Sunday, August 28, 2011

there may be a hurricane on the east coast, wind and rain lashing the coastal beaches, new york city getting afraid, evacuating, battening up the hatches, but here, it's clear as a bell, clear and warm, sunny, a little drier than usual, august gently turning to september, the worst season to the best. the students are back, choking the roads with bad behavior, interesting bumper-stickers, and older smaller castaway cars, the kind that are still running after a hundred fifty or two hundred k…a lot of young people in town.

the big news for me is that I've gone back to work, and this means I'm much busier, and my dreams as laid out in my last post go instantly to the back shelf while I leave what's left of my mind to do a sudoku, or something gentle, mild, easy. I wake up on saturday morning, make a big thick cup of coffee and then when that's done I go make another. the garden is bursting; lots of things are having a second life now that it's down below 95 in the days, so we can go out, pick vegetables, and enjoy flowers that go through all range of bloom in the peak summer days. the bugs are getting desperate though; not enough water to breed in, so they have to go looking for blood. I've lost a little track of the 13-year locusts; they made so much noise, there for a while, that you didn't even hear it, or hear anything else for that matter. and you see what's left of them, their shells, every time you get into a car. it's like they really want to drive, so they go right up to these car doors, but it doesn't quite work, and they die first, or maybe just leave their shell there by the car door while they run off and try some new form of transportation.

at the university all talk is about a possible strike, but also about the new change in logo, which heralds a new era, new chancellor, new image, new brand, etc. some people have bought into the new plan, and the branding, as a good move imagewise, others have noted that the university is spending thousands on image and taking money away from their own teachers. I've noticed two things about the images themselves, and about working on the web in general: if you like the good stuff they produce, like the clocktower image, you about have to steal it yourself and get it off their territory, because one way or the other, they'll take it, destroy it, move it, or forget about it. if there's any history or archive of siu webpages or logos, I'd like to see it, because my impression is that, electronically at least, the place has no memory, no sense of history, no ability to hang onto its own marks. and some of them were quite nice.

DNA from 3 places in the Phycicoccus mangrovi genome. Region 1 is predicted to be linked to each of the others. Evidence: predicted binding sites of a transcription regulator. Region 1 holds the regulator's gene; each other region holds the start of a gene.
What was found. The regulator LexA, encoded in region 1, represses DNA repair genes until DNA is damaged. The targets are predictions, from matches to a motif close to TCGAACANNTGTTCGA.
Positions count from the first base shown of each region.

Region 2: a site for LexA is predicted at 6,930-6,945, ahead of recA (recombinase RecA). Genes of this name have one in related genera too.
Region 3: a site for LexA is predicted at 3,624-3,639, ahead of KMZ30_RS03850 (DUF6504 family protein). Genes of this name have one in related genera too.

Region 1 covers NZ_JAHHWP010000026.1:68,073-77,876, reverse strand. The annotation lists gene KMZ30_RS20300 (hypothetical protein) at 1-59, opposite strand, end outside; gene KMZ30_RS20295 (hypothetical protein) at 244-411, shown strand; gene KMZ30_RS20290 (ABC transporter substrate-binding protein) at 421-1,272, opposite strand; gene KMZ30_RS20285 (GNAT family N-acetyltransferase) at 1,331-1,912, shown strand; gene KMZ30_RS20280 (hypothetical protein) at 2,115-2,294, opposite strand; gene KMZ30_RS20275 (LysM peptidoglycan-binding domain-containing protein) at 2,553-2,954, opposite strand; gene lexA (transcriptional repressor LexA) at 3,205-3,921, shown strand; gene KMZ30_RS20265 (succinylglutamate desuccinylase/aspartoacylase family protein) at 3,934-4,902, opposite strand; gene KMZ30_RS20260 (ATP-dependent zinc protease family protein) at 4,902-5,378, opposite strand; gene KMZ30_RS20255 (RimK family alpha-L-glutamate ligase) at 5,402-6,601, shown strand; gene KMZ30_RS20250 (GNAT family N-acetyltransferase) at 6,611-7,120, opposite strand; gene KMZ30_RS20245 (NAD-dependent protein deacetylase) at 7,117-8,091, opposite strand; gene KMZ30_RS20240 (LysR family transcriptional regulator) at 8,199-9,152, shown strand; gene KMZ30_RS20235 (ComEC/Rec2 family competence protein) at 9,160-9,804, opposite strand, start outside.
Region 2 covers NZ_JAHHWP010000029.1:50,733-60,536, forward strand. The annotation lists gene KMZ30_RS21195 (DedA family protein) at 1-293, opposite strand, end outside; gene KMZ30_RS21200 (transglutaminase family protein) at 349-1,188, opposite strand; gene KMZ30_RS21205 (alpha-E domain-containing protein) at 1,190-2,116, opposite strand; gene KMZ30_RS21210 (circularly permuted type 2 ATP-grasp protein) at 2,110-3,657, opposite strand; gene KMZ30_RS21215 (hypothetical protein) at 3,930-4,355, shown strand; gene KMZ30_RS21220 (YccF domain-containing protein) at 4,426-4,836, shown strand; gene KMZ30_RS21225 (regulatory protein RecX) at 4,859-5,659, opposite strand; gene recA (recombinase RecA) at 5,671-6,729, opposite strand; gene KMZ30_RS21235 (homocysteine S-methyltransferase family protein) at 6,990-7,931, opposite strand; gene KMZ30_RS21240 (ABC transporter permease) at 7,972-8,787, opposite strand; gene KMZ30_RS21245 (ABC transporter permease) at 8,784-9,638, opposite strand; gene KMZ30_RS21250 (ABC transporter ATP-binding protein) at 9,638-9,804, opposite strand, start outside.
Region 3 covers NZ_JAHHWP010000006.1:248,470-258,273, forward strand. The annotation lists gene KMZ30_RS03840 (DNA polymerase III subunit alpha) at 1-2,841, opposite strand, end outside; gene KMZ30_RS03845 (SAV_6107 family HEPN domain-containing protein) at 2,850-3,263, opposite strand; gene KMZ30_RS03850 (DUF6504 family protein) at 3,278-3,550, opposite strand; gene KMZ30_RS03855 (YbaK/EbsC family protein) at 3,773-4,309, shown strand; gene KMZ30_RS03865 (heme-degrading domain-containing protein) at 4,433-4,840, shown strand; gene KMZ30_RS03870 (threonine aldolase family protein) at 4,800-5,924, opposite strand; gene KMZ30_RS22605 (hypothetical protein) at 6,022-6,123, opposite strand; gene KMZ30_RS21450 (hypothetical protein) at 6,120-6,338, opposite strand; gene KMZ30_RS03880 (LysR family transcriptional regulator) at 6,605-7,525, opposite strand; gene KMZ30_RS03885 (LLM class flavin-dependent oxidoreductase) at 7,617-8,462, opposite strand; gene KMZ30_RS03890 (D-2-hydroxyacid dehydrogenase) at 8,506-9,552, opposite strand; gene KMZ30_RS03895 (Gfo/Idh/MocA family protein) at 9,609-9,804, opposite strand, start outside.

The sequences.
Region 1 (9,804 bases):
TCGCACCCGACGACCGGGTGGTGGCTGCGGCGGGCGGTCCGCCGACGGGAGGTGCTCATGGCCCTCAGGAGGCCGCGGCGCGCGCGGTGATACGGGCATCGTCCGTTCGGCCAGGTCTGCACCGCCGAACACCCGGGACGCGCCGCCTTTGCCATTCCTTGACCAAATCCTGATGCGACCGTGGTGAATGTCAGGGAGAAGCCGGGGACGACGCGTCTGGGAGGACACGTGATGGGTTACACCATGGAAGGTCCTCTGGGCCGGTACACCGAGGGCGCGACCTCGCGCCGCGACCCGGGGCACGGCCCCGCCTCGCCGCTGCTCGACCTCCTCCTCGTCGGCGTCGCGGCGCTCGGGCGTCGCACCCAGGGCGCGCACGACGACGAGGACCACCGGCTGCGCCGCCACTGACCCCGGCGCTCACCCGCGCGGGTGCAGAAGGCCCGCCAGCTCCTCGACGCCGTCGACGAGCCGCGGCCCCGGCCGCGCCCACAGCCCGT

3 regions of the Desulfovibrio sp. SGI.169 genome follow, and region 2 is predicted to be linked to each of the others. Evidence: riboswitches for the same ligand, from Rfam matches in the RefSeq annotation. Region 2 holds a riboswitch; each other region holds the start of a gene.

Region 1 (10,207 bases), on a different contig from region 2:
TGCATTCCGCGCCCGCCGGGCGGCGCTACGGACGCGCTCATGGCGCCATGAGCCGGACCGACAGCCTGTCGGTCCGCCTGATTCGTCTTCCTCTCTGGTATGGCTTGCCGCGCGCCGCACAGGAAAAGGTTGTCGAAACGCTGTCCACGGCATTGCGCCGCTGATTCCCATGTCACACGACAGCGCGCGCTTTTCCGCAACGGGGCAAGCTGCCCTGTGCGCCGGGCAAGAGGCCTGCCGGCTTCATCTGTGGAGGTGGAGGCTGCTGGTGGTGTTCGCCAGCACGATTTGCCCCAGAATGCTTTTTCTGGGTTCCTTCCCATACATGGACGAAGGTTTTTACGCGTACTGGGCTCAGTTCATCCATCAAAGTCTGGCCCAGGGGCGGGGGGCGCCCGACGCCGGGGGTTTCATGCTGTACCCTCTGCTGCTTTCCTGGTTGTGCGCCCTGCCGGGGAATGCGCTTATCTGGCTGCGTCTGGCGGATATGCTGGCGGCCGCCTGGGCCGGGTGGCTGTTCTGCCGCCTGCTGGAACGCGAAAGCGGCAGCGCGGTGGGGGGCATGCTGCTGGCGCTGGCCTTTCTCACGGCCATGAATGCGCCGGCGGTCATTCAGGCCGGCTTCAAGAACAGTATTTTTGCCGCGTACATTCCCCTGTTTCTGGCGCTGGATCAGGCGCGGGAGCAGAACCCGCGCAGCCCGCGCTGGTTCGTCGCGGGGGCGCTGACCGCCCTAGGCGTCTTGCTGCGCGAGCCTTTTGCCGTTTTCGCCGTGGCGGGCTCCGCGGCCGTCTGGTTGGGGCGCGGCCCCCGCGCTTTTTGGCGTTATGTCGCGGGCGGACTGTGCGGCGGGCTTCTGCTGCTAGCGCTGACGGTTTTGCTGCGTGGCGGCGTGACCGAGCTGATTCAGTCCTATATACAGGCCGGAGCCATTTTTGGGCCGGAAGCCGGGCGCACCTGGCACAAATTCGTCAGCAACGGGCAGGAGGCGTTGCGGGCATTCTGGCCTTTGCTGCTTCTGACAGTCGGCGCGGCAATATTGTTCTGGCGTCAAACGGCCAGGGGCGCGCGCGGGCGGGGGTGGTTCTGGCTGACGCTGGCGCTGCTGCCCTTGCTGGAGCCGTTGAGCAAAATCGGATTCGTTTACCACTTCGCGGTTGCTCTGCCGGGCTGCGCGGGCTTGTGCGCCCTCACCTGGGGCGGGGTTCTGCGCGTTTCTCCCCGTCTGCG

the clocktower for example had quite a bit of grassroots support, though it turns out that it got canned because people abroad mistook it for a church. it was the first picture of siu, so it brought to the world an image of the place, an idea of a physical building that represents the place. it's actually the place I swim; I swim directly beneath the clocktower in that image. but another thing that I like about the clocktower is that it said, high noon, as if to remind us, mighty small town, a little two small for the two of us, sometimes. any given two, in the midst of confrontation, could say, high noon.

but I'm not so much concerned about the rapid turnover in logos, as when they make older ones illegal, or simply throw away so much of what they make. this is not so pronounced this time; because of tough times I haven't heard of anyone saying you must get rid of that clocktower, but it didn't escape me that a whole swath of things I made with old banners became entirely dysfunctional, whether because of firefox upgrade or simply siu undermining its own templates, I don't know. it's obvious I have to take this stuff (old logos, cascades, etc.) and put them on my own territory…but that doesn't make much sense. better yet, just get out of there, and put everything on my own territory.

sorry to subject you to the random and disorganized ramblings of an old web hand; I'm like an old sign painter who is disillusioned with the televisionization of the modern world. people have moved in so that everyone has a big stake in the web, yet that has caused mass commercialization and conformity to a degree that the vast majority of what one sees is like everything else. in that environment something simple or unique could be called "folk art"…maybe I should embrace a new perspective and be like my friend Lee who brings simple exotic jewelry up regularly and sells it from a booth in the student center. you say, I'm here to say simpler is better, and plain is elegant, without a bunch of links dancing beneath your mouse cursor but we who are here know the links are dead or go to an athletic department that is ruled by an unsavory watcha-ma-callit kind of dude who would make you want to say, I don't link to people like that. it's a small town problem. you live here, you bump up against all kinds of people before it's over.


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